Specific findings: Files with high McCabe (complexity) scores are expected to have 2.1 times as many bug fixes as files with low McCabe scores. Changes in architectural complexity have an impact of roughly the same order of magnitude. When compared against the periphery, utility files have 48% more defects, control files have 2.4 times as many defects, and core files have 3.4 times as many defects.
Productivity: Architectural complexity accounted for differences in developer productivity of 50%
TL;DR: Architectural complexity impairs the productivity of software engineers working with it. If a hypothetical group of engineers working in the least architecturally complex regions of the codebase were to be moved into the most complex regions, their productivity would decline (conservatively) by 50%.
Summary of the analysis: The next phase of the study explored the hypothesis that when developers work in architecturally complex files, their productivity is impaired. To test that hypothesis, the study looked at the relationship between the fraction of lines of code an individual contributes to "core" files during a release and their total number of lines of code produced during that release.
Note that this paper uses the term “productivity” however the study is limited to developer activity.
Specific findings: The results suggest that the effect that architectural complexity has on developer productivity is quite strong. “All else being equal, architectural complexity accounts for a near halving of the lines of code that can be produced by an individual in any given release as one moves from the periphery to the core.”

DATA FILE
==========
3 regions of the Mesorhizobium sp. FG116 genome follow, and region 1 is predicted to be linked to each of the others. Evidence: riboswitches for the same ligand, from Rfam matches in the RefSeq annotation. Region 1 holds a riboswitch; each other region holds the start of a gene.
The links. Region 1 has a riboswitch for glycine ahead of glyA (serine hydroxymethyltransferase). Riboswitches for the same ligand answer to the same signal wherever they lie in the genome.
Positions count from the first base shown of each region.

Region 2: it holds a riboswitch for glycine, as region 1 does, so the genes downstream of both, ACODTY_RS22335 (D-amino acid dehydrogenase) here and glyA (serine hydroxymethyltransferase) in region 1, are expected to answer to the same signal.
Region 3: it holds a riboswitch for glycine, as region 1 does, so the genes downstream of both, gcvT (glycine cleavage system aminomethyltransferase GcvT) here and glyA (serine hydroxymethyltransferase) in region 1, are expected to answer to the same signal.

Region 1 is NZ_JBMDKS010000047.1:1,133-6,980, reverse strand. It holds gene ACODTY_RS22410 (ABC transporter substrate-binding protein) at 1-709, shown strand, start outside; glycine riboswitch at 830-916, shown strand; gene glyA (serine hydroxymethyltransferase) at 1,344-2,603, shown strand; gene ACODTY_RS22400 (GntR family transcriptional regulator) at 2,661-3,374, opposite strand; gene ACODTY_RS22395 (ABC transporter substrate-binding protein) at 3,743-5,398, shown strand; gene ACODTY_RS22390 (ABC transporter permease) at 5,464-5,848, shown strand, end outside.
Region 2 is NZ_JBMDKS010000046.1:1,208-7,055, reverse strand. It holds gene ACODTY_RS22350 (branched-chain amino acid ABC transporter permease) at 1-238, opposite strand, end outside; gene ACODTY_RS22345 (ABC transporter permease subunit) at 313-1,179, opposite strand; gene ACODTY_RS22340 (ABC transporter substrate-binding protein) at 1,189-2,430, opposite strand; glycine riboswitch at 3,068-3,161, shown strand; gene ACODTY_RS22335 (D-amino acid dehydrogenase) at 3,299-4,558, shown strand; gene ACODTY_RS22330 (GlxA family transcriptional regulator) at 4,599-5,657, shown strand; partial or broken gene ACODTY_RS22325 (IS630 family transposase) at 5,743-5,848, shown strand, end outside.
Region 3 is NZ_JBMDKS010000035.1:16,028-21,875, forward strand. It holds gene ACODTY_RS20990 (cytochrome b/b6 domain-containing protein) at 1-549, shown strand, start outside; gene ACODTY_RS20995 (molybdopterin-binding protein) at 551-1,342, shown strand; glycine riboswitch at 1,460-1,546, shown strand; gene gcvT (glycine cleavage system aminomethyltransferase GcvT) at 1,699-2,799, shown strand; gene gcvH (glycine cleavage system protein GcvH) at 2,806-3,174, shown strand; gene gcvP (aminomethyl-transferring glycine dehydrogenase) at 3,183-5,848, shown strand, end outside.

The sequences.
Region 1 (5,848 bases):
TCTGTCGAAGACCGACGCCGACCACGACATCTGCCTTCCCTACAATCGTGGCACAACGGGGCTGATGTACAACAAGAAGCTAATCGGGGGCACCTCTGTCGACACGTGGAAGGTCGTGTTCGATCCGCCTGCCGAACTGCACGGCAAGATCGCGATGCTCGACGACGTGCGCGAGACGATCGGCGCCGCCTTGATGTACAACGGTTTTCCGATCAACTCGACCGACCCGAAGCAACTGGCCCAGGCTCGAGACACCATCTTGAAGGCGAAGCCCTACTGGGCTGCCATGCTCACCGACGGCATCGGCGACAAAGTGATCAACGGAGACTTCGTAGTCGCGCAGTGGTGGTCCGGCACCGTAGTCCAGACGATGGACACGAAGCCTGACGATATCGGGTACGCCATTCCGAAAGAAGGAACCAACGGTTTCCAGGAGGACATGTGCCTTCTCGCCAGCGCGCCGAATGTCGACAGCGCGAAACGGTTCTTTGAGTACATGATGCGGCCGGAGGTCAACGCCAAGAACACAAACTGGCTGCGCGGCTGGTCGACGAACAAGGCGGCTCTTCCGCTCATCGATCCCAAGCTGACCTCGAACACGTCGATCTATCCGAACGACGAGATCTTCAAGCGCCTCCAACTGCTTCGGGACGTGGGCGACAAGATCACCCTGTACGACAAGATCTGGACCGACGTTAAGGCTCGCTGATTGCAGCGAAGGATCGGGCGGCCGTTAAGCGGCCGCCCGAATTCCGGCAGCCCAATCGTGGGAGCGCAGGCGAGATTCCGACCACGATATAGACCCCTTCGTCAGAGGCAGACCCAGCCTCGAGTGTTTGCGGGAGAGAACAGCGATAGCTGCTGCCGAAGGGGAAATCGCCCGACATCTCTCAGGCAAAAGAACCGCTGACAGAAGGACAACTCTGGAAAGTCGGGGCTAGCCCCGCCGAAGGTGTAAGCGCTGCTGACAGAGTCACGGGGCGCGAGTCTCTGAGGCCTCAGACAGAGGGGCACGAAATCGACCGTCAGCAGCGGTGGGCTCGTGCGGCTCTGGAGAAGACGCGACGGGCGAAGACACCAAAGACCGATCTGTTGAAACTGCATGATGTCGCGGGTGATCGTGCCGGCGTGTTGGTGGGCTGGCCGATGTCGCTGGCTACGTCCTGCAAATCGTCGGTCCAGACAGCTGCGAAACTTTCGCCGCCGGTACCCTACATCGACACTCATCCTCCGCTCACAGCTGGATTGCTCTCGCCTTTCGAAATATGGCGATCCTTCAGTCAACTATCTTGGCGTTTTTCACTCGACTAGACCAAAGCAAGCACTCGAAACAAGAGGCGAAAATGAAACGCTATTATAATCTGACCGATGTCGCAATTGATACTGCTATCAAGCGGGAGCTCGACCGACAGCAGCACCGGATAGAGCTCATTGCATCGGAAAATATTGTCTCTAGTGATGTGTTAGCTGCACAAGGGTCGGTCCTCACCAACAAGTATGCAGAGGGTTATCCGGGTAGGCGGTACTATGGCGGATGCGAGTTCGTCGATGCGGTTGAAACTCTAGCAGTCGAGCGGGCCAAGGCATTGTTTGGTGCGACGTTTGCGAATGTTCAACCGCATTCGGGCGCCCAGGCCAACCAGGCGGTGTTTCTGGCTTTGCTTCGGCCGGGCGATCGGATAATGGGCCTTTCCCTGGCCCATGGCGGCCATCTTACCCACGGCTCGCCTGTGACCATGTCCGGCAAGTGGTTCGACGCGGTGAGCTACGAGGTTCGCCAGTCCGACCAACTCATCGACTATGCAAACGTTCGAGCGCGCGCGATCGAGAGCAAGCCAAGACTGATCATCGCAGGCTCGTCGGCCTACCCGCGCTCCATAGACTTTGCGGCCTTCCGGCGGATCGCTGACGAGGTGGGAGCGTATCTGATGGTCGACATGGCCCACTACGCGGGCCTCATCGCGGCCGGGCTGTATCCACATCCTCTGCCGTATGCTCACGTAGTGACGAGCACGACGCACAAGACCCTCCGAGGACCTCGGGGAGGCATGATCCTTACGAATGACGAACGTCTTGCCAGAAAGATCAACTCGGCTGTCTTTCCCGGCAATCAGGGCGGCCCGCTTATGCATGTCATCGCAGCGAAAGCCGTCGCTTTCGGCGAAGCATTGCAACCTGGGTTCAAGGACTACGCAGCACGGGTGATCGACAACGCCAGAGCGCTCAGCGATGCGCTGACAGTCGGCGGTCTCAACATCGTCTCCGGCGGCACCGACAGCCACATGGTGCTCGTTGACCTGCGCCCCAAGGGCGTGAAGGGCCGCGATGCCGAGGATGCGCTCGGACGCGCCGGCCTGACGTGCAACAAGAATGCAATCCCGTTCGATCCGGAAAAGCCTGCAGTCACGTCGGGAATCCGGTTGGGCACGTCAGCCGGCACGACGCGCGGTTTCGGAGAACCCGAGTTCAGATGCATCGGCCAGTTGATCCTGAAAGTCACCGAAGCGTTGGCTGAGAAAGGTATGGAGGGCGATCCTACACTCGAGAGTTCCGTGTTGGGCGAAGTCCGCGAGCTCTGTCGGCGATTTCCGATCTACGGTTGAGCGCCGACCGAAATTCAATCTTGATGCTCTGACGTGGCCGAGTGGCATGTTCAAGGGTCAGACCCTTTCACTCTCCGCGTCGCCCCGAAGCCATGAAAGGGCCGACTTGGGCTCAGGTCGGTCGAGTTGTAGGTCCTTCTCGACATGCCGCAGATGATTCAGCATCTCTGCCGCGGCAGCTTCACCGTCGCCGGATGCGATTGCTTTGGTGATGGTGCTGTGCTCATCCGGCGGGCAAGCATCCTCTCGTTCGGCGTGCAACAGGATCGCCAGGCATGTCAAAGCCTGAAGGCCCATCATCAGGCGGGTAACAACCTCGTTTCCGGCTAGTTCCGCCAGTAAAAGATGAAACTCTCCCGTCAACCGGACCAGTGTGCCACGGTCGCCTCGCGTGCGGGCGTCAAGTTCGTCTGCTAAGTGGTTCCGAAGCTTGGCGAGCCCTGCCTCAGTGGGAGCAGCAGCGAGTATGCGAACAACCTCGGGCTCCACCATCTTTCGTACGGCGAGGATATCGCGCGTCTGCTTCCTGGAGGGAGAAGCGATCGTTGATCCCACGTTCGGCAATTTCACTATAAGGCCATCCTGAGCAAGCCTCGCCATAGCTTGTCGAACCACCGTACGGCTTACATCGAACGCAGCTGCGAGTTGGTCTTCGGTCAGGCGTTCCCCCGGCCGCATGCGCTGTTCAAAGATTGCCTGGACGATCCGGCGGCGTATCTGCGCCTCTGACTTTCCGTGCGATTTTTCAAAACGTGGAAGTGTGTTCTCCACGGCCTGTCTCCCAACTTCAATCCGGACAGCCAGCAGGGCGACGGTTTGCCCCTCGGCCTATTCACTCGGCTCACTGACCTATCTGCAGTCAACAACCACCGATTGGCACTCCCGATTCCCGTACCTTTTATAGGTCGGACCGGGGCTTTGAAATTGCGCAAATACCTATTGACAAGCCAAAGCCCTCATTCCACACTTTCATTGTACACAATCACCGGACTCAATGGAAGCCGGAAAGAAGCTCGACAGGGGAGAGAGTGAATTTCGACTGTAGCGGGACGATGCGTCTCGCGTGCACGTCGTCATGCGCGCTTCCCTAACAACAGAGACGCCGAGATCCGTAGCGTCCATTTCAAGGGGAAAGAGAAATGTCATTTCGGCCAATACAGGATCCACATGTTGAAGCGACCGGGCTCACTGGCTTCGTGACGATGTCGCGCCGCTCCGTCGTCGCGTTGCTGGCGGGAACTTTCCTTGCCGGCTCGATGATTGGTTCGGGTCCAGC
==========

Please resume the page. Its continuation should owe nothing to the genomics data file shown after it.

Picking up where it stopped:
Turnover: Architectural complexity has a significant impact on developer turnover
TL;DR: Architectural complexity causes staff turnover. Software engineers working in the most complex regions of the code had a probability of leaving the firm that was ten times greater than their peers working in least architecturally complex code.
Analysis summary: The third analysis explored the hypothesis that developers working in architecturally complex files have a greater likelihood of leaving the firm. The study specifically looked at the relationship between the fraction of lines of code an individual contributes to "core" files, relative to peers, and whether that person left the firm during the 8 release windows studied or during the subsequent 4 years.
Findings: The link between architectural complexity and turnover was “surprisingly strong.” A variety of controls were included in this analysis, each representing a sound alternative hypothesis for why a developer might leave the firm — and none yielded a stronger effect on developer turnover than architectural complexity.
This study provides a convincing argument that refactoring efforts aimed at reducing architectural complexity have the potential to create enormous value for a business. If a study that says differences in architectural complexity could account for 50% drops in productivity and threefold increases in defect density isn’t enough, take the final point on turnover. The impact of architectural complexity on turnover was found to be not only to be substantial and statistically significant, but also to be of greater importance than a developer's tenure, fraction of effort in new (vs. legacy) code, and fraction of effort working on bugs.
One additional takeaway from this paper is a mindset shift: “While it is partially true that people cause bugs… We propose that complex architecture causes bugs, impairs productivity, and thwarts understanding. We propose that developers are in some senses its victims.” This healthier mental model gives organizations the ability to address the root causes behind defects and project failures.